GDPR and data protection globally
1. Evolution of data protection regulations in the EU
a. The Directive on Data Protection by the EU in 1995
This Directive derives from earlier guidelines adopted by the OECD as far back as 1980 on the Protection of Privacy and Transborder Flows of Personal Data.
These guidelines were adopted by OECD members but were non binding: for instance, the US did not translate the OECD guidelines on the protection of privacy into their legislation. In contrast, these guidelines were turned into a Directive in the EU, in 1995.
This Directive guarantees and facilitates the free movement of personal data across EU States, by providing a framework valid for all member States for the protection of personal data of EU citizens.
How is handled the issue of EU data owned by non EU companies? For example, what is the level of protection for the personal data of a French individual, owned by a US company on a server located in the US?
→ According to the 1995 Directive, th rule was simple: it is forbidden to export personal data to a non EU-country with a lower level of personal data protection.
b. The case of EU citizen data hosted by US-based companies
The case is important as major providers of services involving personal data (google search, gmail, gmaps, facebook, etc.) is hosted in the US.
The question is: what it the level of data protection in this case? US-level of protection or EU?
It should not be possible to host EU citizen personal data in the US because the US have much less stringent regulations in these matters. Indeed, in the US:
There is a regulatory framework on data protection for data collected or held by the Federal government
But there is no general framework on data protection outside the Federal government (states level).
To remedy this situation, the Safe Harbor principles is an international agreement between the USA and EU which was put in place in 2000.
The Safe Harbor principles are a series of regulations which US companies can agree to follow if they want to host EU personal data outside the EU. These rules provide a level of data protection equivalent to the one guaranteed by the 1995 Data Protection Directive in the EU.
In October 2015, Maximillian Schrems (a student in law in Austria) launched a lawsuit against Facebook for failure to protect his personal data against the spying of the NSA in the USA.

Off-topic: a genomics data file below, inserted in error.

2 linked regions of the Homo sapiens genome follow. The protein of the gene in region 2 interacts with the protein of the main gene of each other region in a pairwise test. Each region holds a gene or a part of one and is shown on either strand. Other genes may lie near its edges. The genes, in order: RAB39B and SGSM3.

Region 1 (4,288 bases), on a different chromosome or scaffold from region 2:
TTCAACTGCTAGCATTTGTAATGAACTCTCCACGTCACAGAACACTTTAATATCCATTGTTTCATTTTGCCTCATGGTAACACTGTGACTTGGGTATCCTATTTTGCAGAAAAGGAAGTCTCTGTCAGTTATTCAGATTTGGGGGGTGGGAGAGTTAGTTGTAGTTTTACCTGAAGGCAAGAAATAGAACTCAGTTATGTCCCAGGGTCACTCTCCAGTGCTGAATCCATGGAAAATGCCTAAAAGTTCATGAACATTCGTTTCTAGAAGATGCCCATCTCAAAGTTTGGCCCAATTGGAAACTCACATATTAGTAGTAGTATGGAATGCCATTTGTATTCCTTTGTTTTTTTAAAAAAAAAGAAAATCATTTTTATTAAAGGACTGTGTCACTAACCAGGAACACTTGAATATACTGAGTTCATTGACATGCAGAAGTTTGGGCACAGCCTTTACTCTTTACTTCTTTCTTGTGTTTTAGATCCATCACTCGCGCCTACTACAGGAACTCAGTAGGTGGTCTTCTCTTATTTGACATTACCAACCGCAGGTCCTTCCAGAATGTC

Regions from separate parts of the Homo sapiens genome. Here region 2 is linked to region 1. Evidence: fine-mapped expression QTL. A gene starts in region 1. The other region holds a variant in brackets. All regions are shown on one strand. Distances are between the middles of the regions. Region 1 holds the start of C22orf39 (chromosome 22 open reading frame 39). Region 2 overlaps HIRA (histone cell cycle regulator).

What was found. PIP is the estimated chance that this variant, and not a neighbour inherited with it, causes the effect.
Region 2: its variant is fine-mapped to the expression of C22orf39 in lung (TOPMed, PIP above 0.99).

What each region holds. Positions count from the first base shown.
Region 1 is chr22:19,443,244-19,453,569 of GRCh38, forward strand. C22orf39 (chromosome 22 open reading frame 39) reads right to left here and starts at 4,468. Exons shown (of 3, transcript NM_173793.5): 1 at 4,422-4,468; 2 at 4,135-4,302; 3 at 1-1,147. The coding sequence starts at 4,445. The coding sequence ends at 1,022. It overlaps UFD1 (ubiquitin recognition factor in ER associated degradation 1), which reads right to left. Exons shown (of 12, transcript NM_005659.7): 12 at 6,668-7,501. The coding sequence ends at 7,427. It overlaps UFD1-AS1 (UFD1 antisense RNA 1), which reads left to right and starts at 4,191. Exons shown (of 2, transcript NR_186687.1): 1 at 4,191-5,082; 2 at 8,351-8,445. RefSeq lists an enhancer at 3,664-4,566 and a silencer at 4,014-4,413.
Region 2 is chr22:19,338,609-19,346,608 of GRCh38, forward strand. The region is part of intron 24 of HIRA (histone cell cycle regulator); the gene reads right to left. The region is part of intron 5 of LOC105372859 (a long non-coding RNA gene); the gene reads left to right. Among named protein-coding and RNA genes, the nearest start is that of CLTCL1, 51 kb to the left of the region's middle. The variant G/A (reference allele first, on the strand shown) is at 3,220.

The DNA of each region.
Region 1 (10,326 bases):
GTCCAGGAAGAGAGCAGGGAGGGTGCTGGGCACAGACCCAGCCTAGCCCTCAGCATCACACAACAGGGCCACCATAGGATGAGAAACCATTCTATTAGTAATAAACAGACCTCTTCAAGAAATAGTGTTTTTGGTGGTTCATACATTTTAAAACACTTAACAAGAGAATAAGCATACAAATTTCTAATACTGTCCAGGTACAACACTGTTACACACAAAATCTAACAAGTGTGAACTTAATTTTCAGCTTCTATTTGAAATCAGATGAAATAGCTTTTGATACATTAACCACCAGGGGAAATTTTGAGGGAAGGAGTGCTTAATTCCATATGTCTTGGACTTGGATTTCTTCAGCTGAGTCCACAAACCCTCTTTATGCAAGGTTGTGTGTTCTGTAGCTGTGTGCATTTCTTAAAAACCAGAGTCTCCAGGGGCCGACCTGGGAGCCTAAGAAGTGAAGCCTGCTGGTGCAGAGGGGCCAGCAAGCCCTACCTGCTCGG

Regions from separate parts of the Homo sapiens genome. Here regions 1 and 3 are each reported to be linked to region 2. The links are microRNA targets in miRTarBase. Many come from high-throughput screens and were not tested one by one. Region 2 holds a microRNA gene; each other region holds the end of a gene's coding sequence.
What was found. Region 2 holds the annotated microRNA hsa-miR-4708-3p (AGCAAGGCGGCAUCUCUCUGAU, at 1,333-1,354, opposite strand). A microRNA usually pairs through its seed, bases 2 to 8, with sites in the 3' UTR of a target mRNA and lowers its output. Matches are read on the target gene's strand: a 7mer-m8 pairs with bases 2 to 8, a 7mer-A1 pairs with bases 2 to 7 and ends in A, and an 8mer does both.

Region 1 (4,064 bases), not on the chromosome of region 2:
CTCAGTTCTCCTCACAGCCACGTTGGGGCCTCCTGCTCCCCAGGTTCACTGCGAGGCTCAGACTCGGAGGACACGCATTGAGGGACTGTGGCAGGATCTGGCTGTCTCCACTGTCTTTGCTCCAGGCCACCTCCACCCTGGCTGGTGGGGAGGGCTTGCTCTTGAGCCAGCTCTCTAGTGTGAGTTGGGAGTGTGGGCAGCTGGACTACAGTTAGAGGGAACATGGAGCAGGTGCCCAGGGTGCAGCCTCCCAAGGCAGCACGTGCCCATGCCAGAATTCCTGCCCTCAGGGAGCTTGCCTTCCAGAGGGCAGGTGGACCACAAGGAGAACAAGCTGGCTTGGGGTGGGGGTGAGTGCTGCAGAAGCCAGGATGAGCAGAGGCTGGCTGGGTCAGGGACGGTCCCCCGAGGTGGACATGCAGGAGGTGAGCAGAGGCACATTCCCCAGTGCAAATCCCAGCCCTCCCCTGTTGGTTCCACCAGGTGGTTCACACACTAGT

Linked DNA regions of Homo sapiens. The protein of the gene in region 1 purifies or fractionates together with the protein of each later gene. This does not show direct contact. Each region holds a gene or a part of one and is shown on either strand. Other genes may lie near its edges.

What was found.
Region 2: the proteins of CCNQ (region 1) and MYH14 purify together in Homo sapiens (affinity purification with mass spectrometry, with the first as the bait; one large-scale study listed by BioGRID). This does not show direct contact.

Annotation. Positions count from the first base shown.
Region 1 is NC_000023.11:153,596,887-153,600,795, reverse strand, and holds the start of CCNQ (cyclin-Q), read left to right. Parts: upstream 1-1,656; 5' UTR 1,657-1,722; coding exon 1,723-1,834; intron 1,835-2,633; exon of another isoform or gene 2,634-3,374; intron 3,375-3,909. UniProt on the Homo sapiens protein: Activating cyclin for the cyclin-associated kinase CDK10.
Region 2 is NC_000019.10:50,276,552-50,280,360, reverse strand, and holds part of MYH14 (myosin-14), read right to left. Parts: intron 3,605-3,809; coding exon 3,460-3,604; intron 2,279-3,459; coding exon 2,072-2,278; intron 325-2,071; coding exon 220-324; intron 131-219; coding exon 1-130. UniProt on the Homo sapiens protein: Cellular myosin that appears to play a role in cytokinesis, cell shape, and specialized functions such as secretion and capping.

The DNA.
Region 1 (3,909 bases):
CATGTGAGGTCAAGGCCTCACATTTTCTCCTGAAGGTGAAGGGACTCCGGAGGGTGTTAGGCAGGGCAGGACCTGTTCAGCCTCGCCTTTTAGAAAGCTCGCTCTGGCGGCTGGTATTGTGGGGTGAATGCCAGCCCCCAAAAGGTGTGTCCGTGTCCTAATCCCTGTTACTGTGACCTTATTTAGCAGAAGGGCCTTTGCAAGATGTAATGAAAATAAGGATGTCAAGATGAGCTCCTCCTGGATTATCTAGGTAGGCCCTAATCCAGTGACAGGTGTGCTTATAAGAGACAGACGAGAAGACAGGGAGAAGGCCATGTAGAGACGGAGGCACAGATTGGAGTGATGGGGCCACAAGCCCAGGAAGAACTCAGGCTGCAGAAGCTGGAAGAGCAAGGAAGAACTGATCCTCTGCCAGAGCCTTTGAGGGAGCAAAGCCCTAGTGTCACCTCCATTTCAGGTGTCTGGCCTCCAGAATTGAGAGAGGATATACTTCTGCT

The defense of Facebook was to argue that it complied with the Safe Harbor Act. The lawsuit went to the European Court of Justice which ended up declaring the Safe Harbor Act invalid because:
"legislation permitting the public authorities to have access on a generalized basis to the content of electronic communications must be regarded as compromising the essence of the fundamental right to respect for private life"."
The following months were a state of legal uncertainty as the EU data hosted on US servers were so under no legal conditions.
On 2nd February 2016, the EU and the US created a new legal agreement known as the EU-US Privacy Shield. The the Privacy Shield differs from the Safe Harbor Act in the following:
Stronger obligations on companies in the US to protect the personal data of Europeans' and stronger monitoring and enforcement by the US Department of Commerce and Federal Trade Commission.
Access to personal data transferred under the new arrangement by public authorities on the US was scheduled to be subject to clear conditions, limitations and oversight, preventing generalized access by state surveillance organizations.
Effective protection of EU citizens' rights with several redress possibilities.
An annual joint review mechanism between the EU and the US.
c. GDPR, a new legal framework
The handling of EU citizen data outside of the EU is of a great legal complexity, as evidenced by the fragility of the EU-US legal agreements. Should the EU create special legal agreements with each and every country wishing for their companies to be able to host EU personal data? This seems like a bureaucratic nightmare (or a lawyer’s dream).
Instead, the EU has designed a new legal principle applying to all countries holding EU personal data, without the need for bilateral agreements. This is the GDPR.
The GDPR: General Data Protection Regulation is a legal framework coming into place in 2018, replacing the 1995 Directive by a new, simple rule: EU citizen data must be handled according to the rules stated by the EU, wherever these data are stored or processed.
Before examining the GDPR in more details, we define the legal terms used in it:
2. Key definitions
Source for these key definitions : a synthetic whitepaper on the GDPR by Dataiku.
a. Personal data
Personal data is any information related to a human being (or data subject) that can be used to directly or indirectly identify that person.
For example: name, photos, email addresses, bank details, posts on social networking websites, medical information, IP addresses, etc.
b. Sensitive data
Sensitive data is a special category of personal data (including personal data revealing racial or ethnic origin, political opinions, religious or philosophical beliefs, trade-union membership, and data concerning health or sex life) to which additional protections apply.
c. Data subject
A data subject is a human being on whom personal data is being collected.
d. Data controller (DC)